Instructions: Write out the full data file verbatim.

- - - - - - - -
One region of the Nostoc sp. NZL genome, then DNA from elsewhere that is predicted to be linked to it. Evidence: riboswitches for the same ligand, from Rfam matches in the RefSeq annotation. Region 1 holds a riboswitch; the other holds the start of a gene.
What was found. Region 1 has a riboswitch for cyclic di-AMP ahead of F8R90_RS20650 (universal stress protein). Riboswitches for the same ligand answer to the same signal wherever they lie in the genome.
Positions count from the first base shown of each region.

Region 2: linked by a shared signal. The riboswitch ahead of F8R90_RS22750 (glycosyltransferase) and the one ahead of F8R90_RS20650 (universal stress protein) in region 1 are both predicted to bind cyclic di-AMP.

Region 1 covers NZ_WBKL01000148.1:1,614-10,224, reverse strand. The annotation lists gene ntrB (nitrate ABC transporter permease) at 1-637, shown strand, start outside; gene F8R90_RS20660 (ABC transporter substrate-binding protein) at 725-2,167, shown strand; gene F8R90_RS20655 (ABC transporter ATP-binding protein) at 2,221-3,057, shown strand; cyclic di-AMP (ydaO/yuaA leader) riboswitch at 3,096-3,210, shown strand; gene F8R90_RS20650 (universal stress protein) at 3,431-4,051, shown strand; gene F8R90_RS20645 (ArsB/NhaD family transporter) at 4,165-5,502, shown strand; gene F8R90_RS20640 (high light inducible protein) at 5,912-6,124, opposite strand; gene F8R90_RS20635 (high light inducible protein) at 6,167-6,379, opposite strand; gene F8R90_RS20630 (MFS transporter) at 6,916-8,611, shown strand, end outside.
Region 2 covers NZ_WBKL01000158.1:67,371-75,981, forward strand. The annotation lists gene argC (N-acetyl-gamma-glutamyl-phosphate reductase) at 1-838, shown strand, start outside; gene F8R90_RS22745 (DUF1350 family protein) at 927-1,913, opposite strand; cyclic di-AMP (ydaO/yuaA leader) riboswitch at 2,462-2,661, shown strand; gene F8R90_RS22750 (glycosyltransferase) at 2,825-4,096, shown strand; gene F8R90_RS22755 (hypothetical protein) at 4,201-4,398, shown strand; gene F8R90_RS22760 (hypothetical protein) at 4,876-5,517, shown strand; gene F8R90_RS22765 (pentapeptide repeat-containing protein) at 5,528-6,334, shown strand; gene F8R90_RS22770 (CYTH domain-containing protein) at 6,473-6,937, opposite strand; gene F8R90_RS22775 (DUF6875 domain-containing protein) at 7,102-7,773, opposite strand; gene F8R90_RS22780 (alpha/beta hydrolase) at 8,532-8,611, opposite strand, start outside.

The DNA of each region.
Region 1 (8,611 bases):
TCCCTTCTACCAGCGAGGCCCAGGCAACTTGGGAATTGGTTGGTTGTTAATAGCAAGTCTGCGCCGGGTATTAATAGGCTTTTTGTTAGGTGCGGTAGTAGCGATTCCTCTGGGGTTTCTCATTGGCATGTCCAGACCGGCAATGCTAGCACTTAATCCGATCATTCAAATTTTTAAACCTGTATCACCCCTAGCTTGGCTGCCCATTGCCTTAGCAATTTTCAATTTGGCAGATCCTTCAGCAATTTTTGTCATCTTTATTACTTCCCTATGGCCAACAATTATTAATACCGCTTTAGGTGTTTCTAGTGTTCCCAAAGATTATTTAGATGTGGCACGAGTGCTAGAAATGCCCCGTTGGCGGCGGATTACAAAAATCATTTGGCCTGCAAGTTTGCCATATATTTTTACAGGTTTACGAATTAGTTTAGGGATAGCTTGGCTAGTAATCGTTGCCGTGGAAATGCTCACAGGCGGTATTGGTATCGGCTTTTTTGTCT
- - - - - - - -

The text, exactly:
One region of the Nostoc sp. NZL genome, then DNA from elsewhere that is predicted to be linked to it. Evidence: riboswitches for the same ligand, from Rfam matches in the RefSeq annotation. Region 1 holds a riboswitch; the other holds the start of a gene.
What was found. Region 1 has a riboswitch for cyclic di-AMP ahead of F8R90_RS20650 (universal stress protein). Riboswitches for the same ligand answer to the same signal wherever they lie in the genome.
Positions count from the first base shown of each region.

Region 2: linked by a shared signal. The riboswitch ahead of F8R90_RS22750 (glycosyltransferase) and the one ahead of F8R90_RS20650 (universal stress protein) in region 1 are both predicted to bind cyclic di-AMP.

Region 1 covers NZ_WBKL01000148.1:1,614-10,224, reverse strand. The annotation lists gene ntrB (nitrate ABC transporter permease) at 1-637, shown strand, start outside; gene F8R90_RS20660 (ABC transporter substrate-binding protein) at 725-2,167, shown strand; gene F8R90_RS20655 (ABC transporter ATP-binding protein) at 2,221-3,057, shown strand; cyclic di-AMP (ydaO/yuaA leader) riboswitch at 3,096-3,210, shown strand; gene F8R90_RS20650 (universal stress protein) at 3,431-4,051, shown strand; gene F8R90_RS20645 (ArsB/NhaD family transporter) at 4,165-5,502, shown strand; gene F8R90_RS20640 (high light inducible protein) at 5,912-6,124, opposite strand; gene F8R90_RS20635 (high light inducible protein) at 6,167-6,379, opposite strand; gene F8R90_RS20630 (MFS transporter) at 6,916-8,611, shown strand, end outside.
Region 2 covers NZ_WBKL01000158.1:67,371-75,981, forward strand. The annotation lists gene argC (N-acetyl-gamma-glutamyl-phosphate reductase) at 1-838, shown strand, start outside; gene F8R90_RS22745 (DUF1350 family protein) at 927-1,913, opposite strand; cyclic di-AMP (ydaO/yuaA leader) riboswitch at 2,462-2,661, shown strand; gene F8R90_RS22750 (glycosyltransferase) at 2,825-4,096, shown strand; gene F8R90_RS22755 (hypothetical protein) at 4,201-4,398, shown strand; gene F8R90_RS22760 (hypothetical protein) at 4,876-5,517, shown strand; gene F8R90_RS22765 (pentapeptide repeat-containing protein) at 5,528-6,334, shown strand; gene F8R90_RS22770 (CYTH domain-containing protein) at 6,473-6,937, opposite strand; gene F8R90_RS22775 (DUF6875 domain-containing protein) at 7,102-7,773, opposite strand; gene F8R90_RS22780 (alpha/beta hydrolase) at 8,532-8,611, opposite strand, start outside.

The DNA of each region.
Region 1 (8,611 bases):
TCCCTTCTACCAGCGAGGCCCAGGCAACTTGGGAATTGGTTGGTTGTTAATAGCAAGTCTGCGCCGGGTATTAATAGGCTTTTTGTTAGGTGCGGTAGTAGCGATTCCTCTGGGGTTTCTCATTGGCATGTCCAGACCGGCAATGCTAGCACTTAATCCGATCATTCAAATTTTTAAACCTGTATCACCCCTAGCTTGGCTGCCCATTGCCTTAGCAATTTTCAATTTGGCAGATCCTTCAGCAATTTTTGTCATCTTTATTACTTCCCTATGGCCAACAATTATTAATACCGCTTTAGGTGTTTCTAGTGTTCCCAAAGATTATTTAGATGTGGCACGAGTGCTAGAAATGCCCCGTTGGCGGCGGATTACAAAAATCATTTGGCCTGCAAGTTTGCCATATATTTTTACAGGTTTACGAATTAGTTTAGGGATAGCTTGGCTAGTAATCGTTGCCGTGGAAATGCTCACAGGCGGTATTGGTATCGGCTTTTTTGTCT